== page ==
(3) General Concerns About the Likelihood of Future Appreciation Despite the fact that Silicon Valley’s economy has been doing quite well, many couples with strong incomes still find prices unaffordable. As a result, there has been a shift in market dynamics, and some buyers have begun to consider long-term rentals rather than aspiring to own. In 2015, we saw this trend continue to intensify. This trend also was consistent with the mindsets of many young professionals who enjoy the flexibility of moving without worrying about selling their homes or incurring additional transaction costs. On December 16, Federal Reserve Chairperson Janet Yellen announced a long-anticipated 25 basis point increase to the Federal Funds Rate. This was the first increase in almost a decade and it raised the Fed’s benchmark interest rate from near zero, where it hovered for the past seven years. Perhaps more importantly, Ms. Yellen expressed an expectation of an additional one percent increase over the coming year. While the broader market saw this move as a sign of a strengthening economy, the actual impact on monthly mortgage payments may have a cooling effect for some home purchasers.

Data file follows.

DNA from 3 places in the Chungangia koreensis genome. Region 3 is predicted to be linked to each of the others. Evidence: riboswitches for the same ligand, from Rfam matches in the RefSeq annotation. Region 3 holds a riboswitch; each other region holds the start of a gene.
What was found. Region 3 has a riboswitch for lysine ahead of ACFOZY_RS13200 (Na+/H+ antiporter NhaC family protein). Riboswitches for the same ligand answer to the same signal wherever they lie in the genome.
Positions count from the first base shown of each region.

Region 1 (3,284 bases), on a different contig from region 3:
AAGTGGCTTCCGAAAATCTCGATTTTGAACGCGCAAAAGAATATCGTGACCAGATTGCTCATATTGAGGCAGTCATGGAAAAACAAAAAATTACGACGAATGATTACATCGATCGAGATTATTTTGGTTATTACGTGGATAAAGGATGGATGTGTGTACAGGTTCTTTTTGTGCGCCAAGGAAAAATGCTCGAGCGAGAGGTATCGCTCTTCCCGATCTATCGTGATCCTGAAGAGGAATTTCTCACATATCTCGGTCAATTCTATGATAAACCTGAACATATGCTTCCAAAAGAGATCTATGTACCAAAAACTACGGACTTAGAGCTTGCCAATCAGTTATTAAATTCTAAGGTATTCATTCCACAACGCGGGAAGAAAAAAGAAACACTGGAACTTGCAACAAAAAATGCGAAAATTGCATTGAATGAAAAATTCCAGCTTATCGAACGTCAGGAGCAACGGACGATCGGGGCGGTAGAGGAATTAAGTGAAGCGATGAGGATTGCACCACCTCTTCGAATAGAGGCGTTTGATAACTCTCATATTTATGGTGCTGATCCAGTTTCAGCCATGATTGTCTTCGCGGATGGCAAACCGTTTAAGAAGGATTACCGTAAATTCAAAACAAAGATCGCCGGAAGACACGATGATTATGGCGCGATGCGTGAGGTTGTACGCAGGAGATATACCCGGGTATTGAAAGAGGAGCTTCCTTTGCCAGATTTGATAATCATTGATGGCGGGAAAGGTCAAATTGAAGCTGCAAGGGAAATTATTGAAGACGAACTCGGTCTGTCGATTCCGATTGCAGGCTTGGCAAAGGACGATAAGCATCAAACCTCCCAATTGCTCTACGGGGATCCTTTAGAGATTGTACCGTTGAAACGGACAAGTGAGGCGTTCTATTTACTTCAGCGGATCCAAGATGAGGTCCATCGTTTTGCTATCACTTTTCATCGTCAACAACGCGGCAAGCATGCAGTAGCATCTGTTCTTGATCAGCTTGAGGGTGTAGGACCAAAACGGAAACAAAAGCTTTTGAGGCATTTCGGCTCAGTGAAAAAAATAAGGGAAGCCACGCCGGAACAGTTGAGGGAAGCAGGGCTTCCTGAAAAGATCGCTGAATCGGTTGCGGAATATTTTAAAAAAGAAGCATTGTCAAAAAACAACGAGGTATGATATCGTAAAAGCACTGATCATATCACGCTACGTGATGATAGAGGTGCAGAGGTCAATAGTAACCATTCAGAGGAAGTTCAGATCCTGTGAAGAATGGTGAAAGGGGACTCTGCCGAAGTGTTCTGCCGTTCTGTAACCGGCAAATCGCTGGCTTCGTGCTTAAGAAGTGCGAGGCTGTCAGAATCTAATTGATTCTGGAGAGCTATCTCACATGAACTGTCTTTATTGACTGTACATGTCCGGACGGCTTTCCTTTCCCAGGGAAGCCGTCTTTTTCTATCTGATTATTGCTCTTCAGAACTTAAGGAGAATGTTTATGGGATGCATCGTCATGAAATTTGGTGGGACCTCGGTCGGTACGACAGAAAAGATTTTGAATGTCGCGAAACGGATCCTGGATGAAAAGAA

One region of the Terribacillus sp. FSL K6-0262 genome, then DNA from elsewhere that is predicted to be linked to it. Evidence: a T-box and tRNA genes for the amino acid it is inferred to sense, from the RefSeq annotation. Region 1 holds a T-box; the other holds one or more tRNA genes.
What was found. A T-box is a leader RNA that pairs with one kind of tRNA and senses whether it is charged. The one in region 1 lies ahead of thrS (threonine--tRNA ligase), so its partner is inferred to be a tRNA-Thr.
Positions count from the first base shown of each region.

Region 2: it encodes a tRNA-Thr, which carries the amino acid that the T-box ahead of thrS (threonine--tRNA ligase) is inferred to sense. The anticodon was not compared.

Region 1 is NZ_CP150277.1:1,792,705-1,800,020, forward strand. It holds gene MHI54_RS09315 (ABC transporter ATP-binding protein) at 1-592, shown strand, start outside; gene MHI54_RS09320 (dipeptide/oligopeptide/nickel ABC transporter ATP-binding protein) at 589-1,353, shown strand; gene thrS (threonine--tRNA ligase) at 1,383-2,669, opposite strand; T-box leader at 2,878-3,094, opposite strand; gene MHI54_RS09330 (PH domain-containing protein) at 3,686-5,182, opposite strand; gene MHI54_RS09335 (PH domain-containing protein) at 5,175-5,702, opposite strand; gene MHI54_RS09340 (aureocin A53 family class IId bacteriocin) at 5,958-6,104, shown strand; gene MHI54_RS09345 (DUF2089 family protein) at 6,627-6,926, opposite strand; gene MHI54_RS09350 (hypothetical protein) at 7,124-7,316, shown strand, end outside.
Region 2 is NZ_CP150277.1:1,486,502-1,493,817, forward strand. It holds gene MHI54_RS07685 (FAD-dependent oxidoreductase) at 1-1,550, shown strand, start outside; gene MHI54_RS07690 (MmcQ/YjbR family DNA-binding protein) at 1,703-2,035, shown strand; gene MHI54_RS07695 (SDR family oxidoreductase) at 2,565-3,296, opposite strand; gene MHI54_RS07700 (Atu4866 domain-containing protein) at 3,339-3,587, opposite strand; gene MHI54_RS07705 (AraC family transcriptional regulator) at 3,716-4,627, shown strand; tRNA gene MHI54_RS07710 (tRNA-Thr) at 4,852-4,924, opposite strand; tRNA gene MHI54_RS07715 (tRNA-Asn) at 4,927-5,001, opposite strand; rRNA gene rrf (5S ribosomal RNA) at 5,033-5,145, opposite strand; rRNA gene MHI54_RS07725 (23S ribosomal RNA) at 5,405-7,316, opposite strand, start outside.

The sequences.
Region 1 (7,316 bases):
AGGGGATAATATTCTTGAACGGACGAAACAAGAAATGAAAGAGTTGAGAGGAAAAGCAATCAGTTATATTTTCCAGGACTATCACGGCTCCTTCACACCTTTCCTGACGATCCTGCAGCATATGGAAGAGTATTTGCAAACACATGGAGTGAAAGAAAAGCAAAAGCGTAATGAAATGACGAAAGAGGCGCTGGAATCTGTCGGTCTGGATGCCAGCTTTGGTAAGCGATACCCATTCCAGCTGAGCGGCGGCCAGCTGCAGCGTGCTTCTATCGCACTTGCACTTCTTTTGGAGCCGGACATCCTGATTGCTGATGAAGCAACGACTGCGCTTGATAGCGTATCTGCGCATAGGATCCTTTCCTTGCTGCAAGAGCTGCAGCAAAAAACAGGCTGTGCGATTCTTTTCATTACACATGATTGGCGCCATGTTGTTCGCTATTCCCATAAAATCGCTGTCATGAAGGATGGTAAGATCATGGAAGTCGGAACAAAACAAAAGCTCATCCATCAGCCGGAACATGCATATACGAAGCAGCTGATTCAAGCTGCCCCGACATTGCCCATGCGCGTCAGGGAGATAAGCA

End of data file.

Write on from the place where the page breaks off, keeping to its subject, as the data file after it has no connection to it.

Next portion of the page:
Although there is certainly concern in the marketplace, we expect to see relative stability because many homeowners are reluctant to sell due to onerous capital gains taxes they would have to pay (see “Tax Concerns Contribute to Housing Inventory Shortage,” The DeLeon Insight, May 2015). Additionally, many foreign buyers tend to hold properties for longer periods of time. The combination of these two factors should continue to result in a relatively low inventory going forward. Any economist will tell you the relatively low supply and the high demand for homes in this prime part of the country should create an environment of stability, despite the abovementioned bumps in the road.